By Matthew Henry
HUNTER VALLEY: The launch of Intel’s Viiv platform caused sales of media centre-style PCs to plummet but failed to fill the gap, leading to an overall decline in media centre PC market through the middle of this year, according to Altech Computers national sales manager, Kevin Hartin.
Hartin, whose company distributes PC hardware and software throughout Australia, told media delegates at the MediaConnect Influence 2006 conference at the Hunter Valley this morning that sales of PCs with media centre-style functionality were cut by two-thirds in May following Intel’s April Viiv launch, despite the hype generated by Intel about its new entertainment PC platform.
“Viiv has been the best and the worst thing to happen to the media centre market,” said Hartin. “Firstly, it was the best thing because one of the major stakeholders was finally spending money on marketing. But it was also the worst thing because Viiv killed the market for media centre.”
Media centre PCs are designed to integrate a user’s home audio visual entertainment and personal computing needs into the one box, providing software and hardware for storing, sharing and downloading digital content.
Many PCs in the category feature Microsoft’s Windows Media Centre Edition operating system, which is based on Windows XP, but Intel’s Viiv platform threatens Microsoft’s dominance of the segment.
Hartin blamed the lack of compliant hardware and services to support the Viiv launch for a virtual standstill in retail buying of media centre PCs, as many buyers refused to buy non-Viiv compliant hardware.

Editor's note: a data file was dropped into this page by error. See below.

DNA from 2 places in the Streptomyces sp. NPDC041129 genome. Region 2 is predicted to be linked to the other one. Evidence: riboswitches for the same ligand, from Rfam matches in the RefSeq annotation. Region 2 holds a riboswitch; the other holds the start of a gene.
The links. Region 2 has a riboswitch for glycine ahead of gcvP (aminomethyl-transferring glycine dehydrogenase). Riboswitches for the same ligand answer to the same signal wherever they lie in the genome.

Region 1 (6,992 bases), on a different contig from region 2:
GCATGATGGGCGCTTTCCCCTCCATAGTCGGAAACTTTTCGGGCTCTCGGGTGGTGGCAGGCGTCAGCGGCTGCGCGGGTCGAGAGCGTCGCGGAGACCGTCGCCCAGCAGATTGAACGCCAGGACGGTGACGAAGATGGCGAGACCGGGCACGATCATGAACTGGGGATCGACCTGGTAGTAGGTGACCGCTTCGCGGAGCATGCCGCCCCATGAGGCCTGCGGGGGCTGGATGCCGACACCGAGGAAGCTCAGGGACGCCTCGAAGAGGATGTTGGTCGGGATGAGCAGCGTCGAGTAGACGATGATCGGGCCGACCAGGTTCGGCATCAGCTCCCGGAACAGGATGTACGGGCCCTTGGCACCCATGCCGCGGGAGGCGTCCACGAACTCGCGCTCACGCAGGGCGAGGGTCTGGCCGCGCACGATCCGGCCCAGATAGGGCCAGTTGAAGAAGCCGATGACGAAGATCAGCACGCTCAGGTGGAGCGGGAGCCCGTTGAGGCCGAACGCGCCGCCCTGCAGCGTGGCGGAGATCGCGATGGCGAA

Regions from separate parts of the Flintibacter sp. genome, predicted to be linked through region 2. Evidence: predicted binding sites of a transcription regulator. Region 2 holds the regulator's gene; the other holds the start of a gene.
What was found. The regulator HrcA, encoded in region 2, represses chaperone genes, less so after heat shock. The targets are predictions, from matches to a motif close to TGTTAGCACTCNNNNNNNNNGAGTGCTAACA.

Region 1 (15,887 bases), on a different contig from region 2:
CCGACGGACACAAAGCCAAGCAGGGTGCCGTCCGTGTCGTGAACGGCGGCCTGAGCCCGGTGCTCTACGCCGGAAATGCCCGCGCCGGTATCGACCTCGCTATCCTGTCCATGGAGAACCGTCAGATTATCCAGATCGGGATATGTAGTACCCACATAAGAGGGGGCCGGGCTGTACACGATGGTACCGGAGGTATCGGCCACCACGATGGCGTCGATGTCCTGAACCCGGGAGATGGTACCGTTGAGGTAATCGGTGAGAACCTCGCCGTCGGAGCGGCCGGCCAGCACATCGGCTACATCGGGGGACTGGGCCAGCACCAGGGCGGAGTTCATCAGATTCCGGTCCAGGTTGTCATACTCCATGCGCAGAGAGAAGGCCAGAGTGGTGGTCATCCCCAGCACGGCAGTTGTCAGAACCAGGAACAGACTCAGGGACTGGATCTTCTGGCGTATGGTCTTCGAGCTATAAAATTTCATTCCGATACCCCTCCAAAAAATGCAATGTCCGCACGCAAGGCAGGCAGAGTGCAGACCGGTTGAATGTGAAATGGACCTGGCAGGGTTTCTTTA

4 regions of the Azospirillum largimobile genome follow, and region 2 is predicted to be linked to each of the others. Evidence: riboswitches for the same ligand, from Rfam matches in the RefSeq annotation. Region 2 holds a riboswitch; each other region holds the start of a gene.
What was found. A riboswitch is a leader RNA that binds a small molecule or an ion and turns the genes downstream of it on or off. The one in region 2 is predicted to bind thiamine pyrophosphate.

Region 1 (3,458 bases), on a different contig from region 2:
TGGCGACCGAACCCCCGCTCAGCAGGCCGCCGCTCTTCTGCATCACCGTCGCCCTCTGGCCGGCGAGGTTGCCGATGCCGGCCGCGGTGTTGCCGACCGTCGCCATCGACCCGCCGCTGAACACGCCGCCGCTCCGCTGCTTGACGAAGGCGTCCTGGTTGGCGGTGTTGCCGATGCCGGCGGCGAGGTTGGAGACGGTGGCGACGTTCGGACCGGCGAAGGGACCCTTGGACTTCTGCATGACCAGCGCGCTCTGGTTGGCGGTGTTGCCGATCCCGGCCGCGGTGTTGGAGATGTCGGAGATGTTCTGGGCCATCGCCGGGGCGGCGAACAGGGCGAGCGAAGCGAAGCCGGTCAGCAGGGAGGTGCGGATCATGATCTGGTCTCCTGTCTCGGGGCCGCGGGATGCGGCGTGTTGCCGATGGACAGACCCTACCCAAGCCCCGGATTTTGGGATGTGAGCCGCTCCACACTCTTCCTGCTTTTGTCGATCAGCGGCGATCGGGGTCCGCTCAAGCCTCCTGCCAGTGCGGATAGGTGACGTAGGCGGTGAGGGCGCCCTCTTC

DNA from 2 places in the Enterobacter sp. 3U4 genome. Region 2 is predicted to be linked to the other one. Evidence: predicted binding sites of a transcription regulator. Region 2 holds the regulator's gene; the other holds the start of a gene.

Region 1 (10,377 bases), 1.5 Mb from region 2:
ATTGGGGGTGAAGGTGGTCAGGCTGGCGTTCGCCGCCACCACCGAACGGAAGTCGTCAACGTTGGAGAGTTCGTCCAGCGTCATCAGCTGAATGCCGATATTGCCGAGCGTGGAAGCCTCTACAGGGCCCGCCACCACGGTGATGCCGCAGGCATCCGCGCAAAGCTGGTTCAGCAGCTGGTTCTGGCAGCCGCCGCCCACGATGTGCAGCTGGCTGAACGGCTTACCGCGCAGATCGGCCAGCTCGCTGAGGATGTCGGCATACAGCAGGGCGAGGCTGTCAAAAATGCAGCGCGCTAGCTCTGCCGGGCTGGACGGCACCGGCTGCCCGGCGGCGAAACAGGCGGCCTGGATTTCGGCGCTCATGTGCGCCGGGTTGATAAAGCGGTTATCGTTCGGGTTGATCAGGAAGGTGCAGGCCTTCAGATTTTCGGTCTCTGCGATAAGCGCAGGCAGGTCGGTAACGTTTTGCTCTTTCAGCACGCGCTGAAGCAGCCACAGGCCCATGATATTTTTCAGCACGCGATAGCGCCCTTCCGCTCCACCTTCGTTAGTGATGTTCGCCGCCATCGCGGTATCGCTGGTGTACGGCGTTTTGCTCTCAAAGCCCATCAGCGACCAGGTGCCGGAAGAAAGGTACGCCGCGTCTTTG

“People were saying we don’t want to buy anything unless it is Viiv compliant, but at the time there just wasn’t any hardware available,” he said.
Hartin called Viiv ‘vapour ware’ and said the functionality demonstrated at Intel’s launch has only just become available in the last few weeks.
Altech Computers estimates media centre PCs account for around five per cent of sales in the PC category, but this will increase in the lead up to Christmas and account for 10 to 12 per cent by the end of the year.
“If you look at the life cycle of Windows Media Centre, it was originally the lunatic fringe who took it up, but as time went on it was power users and enthusiasts. Now we are getting to the point where consumers are starting to take it on because they are getting the message about what the benefits are,” said Hartin.
Windows Vista is also expected to give the media centre PC segment a boost, with two of the seven Vista SKUs featuring media centre functionality.
Microsoft told conference delegates that Vista will lead to an overall pickup in PC sales.
“We are in the process of working with our launch partners to plan the approach,” said Microsoft director of Windows, Jeff Putt.
“We are launching Vista into a different world to when we launched Windows 95; people are more tech savvy and a bit more cynical about computers, so we are going to have to take a different approach towards the launch. Details will be made available soon.”